Docker introduction practice


Docker introduction

reference resources:Why docker?

Docker is an open source application container engine, which is based on go language and complies with Apache 2.0 0 protocol is open source.

The main application scenarios are as follows:

  1. Environmental isolation

    The environment between containers is independent and does not affect each other. Similar to virtual machines, but lighter than. Each container of docker shares an operating system kernel, and each virtual machine has a complete operating system.

  2. Overall deployment

    A complete set of environment can be built as a mirror for overall deployment, avoiding various problems caused by the online and offline development environment. At the same time, it also greatly improves the deployment efficiency and eliminates the need to configure the development environment repeatedly.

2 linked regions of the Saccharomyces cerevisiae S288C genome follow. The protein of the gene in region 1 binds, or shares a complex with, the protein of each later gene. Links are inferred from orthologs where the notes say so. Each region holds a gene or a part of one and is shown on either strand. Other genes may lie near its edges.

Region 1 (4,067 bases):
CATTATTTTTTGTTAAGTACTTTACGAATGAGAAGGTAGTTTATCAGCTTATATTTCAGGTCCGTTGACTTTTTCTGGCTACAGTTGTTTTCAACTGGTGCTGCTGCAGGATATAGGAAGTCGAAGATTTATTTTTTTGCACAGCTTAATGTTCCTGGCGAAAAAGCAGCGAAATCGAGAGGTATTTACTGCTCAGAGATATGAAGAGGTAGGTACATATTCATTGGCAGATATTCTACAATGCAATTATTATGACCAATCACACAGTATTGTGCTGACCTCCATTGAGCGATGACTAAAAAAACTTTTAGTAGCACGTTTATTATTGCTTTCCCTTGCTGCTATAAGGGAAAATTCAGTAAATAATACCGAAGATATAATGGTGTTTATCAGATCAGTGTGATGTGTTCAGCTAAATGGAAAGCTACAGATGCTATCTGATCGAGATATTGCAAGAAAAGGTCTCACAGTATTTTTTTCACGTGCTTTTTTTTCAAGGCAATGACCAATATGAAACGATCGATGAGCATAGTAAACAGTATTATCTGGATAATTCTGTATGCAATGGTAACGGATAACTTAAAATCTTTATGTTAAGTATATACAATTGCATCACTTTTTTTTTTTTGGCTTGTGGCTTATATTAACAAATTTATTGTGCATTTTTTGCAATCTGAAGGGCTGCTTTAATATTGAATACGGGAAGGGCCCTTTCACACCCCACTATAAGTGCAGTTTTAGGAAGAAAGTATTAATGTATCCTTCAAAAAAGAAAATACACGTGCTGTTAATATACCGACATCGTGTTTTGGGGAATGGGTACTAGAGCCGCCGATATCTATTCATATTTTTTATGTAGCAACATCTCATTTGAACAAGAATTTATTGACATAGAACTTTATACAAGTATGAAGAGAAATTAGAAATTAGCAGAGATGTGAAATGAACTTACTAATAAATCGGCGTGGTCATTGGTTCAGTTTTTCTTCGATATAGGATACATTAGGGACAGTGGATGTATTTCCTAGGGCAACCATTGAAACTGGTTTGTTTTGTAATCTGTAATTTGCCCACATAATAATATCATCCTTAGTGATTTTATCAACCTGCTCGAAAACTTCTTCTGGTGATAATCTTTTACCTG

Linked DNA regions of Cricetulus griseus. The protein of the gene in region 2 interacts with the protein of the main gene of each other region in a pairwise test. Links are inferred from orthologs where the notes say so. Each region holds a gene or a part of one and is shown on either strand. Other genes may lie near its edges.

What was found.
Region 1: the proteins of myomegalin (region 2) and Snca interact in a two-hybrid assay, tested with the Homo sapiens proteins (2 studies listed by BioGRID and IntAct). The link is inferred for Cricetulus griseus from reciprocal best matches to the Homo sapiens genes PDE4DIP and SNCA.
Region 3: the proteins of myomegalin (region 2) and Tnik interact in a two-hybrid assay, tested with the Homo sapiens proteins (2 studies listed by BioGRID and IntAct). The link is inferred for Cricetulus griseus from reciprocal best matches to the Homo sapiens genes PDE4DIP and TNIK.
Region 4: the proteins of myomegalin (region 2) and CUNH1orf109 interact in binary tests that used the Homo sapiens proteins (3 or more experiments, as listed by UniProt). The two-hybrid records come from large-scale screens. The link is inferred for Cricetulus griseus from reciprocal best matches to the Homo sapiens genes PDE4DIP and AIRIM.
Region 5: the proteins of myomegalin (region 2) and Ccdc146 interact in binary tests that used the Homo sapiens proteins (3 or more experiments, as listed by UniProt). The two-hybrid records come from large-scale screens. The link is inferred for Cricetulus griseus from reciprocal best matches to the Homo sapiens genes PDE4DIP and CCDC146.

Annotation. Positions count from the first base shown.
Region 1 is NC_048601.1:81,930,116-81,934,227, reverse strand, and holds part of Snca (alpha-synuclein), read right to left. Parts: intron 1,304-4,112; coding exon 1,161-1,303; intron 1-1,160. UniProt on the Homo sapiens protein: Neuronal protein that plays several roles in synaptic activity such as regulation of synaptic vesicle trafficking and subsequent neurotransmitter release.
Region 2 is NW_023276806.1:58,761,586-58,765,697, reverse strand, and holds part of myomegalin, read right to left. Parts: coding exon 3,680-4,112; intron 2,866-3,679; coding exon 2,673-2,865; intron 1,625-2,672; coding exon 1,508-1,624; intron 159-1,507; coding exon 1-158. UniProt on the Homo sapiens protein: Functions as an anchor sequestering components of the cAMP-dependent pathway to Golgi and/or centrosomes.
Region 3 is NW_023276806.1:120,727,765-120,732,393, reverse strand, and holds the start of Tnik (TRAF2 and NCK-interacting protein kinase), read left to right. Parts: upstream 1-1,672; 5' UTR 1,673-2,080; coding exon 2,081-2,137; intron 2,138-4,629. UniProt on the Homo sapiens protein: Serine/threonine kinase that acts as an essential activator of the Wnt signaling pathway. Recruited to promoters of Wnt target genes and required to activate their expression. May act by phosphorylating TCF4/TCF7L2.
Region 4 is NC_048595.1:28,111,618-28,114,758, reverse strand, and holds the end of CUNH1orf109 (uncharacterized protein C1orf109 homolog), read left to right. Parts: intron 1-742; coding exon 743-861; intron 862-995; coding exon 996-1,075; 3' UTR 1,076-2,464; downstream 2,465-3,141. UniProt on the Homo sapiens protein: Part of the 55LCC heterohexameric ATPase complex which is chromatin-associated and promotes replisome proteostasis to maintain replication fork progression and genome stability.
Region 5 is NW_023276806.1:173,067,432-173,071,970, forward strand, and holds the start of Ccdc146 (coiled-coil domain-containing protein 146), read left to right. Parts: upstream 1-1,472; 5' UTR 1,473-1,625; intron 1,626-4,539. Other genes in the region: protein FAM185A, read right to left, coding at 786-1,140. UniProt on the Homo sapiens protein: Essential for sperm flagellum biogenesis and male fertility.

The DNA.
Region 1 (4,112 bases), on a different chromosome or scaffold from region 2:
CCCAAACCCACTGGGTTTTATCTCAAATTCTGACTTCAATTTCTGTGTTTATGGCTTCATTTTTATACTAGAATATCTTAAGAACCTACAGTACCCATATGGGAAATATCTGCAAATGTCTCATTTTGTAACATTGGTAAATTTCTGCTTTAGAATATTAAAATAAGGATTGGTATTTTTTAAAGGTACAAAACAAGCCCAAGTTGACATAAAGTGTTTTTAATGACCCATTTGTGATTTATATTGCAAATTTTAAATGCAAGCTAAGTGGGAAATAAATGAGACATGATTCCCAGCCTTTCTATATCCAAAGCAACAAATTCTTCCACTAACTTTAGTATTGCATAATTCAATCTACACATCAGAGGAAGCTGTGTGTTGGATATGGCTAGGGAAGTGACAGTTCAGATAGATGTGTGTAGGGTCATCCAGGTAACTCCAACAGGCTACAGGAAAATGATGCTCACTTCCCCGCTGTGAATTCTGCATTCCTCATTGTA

Docker architecture

Three important concepts of docker:

  1. Image

    It is equivalent to an operating system template. For example, the official image MySQL contains a complete operating system.

  2. Container

    A container is an entity running in an image, just as an object is an instance of a class in Java. Containers can be created, started, paused, stopped, and so on.

  3. Repository

    The repository for storing images is similar to the Maven repository for storing dependent jar packages.

Docker uses client server (C / s) architecture mode and remote API to manage and create docker container.

Docker introduction practice

  1. Docker_Client

    Communicate with the docker daemon through the command line.

  2. Docker_Host